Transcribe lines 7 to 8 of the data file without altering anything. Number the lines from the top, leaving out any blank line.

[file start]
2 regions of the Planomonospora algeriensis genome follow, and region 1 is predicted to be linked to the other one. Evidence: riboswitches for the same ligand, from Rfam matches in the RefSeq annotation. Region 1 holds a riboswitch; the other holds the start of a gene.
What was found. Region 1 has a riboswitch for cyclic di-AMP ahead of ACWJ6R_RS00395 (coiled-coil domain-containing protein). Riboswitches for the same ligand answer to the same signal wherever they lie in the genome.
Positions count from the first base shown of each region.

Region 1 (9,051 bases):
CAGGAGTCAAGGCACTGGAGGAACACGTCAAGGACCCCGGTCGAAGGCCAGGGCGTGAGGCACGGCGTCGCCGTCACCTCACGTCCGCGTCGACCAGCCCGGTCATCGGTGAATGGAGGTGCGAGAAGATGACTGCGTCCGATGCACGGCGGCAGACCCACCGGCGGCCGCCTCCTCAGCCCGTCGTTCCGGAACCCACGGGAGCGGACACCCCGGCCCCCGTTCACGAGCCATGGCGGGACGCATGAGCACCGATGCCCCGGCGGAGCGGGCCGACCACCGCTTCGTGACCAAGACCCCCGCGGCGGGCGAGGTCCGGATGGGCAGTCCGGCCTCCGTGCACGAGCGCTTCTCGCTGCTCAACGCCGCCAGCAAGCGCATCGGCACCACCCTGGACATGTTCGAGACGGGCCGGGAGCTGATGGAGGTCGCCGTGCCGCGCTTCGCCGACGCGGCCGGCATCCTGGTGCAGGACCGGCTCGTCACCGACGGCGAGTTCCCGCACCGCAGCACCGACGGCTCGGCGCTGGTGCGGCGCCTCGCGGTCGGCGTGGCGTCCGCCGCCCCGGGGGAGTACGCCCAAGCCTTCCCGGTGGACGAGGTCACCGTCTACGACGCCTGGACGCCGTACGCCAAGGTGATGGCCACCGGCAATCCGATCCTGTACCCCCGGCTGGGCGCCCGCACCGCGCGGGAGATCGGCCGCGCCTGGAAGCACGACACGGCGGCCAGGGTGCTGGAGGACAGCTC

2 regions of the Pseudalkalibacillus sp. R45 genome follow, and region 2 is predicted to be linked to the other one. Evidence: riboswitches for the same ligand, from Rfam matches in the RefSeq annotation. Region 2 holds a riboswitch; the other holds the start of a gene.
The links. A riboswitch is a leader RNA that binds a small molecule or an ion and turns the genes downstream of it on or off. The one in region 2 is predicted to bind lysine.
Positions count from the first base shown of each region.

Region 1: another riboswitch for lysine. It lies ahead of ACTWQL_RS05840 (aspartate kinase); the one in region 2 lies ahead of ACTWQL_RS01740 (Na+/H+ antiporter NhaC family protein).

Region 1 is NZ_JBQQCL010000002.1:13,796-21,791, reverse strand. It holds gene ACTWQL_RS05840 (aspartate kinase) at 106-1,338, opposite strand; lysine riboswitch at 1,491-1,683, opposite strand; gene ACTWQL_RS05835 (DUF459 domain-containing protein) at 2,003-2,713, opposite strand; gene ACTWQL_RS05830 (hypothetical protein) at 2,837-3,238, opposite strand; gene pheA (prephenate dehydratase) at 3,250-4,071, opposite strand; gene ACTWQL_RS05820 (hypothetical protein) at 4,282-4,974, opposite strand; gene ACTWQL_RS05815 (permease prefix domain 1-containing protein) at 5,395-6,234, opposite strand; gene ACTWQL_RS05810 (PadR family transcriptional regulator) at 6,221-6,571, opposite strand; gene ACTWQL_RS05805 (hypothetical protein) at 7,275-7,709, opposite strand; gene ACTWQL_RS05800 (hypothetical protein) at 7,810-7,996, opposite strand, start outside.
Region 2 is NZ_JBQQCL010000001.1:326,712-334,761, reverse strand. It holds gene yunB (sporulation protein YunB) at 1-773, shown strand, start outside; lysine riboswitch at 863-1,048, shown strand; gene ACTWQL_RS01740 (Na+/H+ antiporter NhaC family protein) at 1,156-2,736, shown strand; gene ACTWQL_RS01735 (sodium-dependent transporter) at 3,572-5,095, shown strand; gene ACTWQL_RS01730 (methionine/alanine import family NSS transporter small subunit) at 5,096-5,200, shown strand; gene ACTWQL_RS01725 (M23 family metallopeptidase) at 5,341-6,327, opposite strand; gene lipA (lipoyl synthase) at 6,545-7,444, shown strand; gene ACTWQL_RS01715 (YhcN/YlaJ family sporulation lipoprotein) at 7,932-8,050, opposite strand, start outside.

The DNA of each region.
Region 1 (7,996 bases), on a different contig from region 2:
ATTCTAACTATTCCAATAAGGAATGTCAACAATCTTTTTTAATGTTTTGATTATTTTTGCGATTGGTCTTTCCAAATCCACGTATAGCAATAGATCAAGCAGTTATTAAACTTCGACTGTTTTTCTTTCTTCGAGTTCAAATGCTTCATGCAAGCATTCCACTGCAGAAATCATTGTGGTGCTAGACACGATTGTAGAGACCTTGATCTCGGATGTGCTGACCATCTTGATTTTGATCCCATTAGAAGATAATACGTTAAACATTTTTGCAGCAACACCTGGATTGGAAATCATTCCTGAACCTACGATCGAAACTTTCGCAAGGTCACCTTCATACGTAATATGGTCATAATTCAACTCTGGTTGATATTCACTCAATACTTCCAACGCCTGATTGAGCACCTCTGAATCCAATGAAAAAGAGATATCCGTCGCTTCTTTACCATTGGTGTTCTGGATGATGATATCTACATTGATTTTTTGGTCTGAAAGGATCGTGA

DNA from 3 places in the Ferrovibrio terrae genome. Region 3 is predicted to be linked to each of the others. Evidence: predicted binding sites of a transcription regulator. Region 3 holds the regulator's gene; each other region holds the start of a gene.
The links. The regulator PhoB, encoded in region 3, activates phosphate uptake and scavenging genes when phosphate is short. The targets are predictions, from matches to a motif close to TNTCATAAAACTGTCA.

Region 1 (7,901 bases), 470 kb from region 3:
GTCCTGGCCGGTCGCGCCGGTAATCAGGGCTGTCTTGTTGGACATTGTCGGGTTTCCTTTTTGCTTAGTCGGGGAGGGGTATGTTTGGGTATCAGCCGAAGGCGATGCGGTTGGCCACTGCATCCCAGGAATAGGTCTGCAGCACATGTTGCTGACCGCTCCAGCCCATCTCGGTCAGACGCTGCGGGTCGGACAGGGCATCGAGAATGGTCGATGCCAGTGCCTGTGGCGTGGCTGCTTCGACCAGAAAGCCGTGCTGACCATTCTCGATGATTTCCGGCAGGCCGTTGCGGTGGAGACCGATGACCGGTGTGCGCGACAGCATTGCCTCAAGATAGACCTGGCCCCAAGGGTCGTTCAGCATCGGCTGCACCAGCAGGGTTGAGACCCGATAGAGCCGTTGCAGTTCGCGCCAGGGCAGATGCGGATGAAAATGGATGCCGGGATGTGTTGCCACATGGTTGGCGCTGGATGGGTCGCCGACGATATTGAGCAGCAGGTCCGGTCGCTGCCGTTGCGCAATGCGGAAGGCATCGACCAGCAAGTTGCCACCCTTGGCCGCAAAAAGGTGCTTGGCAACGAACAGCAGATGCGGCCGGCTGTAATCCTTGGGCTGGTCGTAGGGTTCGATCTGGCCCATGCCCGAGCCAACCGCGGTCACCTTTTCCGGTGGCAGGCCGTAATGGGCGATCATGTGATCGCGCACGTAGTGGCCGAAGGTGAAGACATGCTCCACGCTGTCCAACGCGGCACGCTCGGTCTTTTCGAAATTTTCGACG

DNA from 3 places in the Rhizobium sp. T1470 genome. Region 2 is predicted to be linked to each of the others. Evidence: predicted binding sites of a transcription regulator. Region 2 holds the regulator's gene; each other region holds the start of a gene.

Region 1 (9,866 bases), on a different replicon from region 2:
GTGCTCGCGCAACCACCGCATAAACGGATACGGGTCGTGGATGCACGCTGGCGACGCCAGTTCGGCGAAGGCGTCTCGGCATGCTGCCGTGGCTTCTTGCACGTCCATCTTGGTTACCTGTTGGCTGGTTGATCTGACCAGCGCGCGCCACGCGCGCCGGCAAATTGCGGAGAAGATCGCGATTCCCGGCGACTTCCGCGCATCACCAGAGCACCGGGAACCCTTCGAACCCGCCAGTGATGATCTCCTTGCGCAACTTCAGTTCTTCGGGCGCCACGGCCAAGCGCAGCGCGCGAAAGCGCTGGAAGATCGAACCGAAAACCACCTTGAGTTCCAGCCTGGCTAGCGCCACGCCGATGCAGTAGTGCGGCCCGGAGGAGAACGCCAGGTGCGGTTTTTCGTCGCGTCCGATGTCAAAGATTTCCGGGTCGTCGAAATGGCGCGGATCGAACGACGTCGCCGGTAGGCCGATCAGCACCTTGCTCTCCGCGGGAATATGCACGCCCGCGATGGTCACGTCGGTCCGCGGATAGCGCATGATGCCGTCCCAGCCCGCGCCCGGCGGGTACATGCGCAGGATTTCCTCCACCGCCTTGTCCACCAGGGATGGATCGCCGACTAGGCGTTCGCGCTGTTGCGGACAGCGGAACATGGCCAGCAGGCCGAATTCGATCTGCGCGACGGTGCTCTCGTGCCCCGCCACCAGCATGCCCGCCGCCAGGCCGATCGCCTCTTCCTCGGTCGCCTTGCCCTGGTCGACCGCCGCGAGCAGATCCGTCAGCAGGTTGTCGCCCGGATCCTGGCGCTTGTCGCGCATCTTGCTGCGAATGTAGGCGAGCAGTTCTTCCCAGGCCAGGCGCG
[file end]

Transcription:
The links. A riboswitch is a leader RNA that binds a small molecule or an ion and turns the genes downstream of it on or off. The one in region 2 is predicted to bind lysine.
Positions count from the first base shown of each region.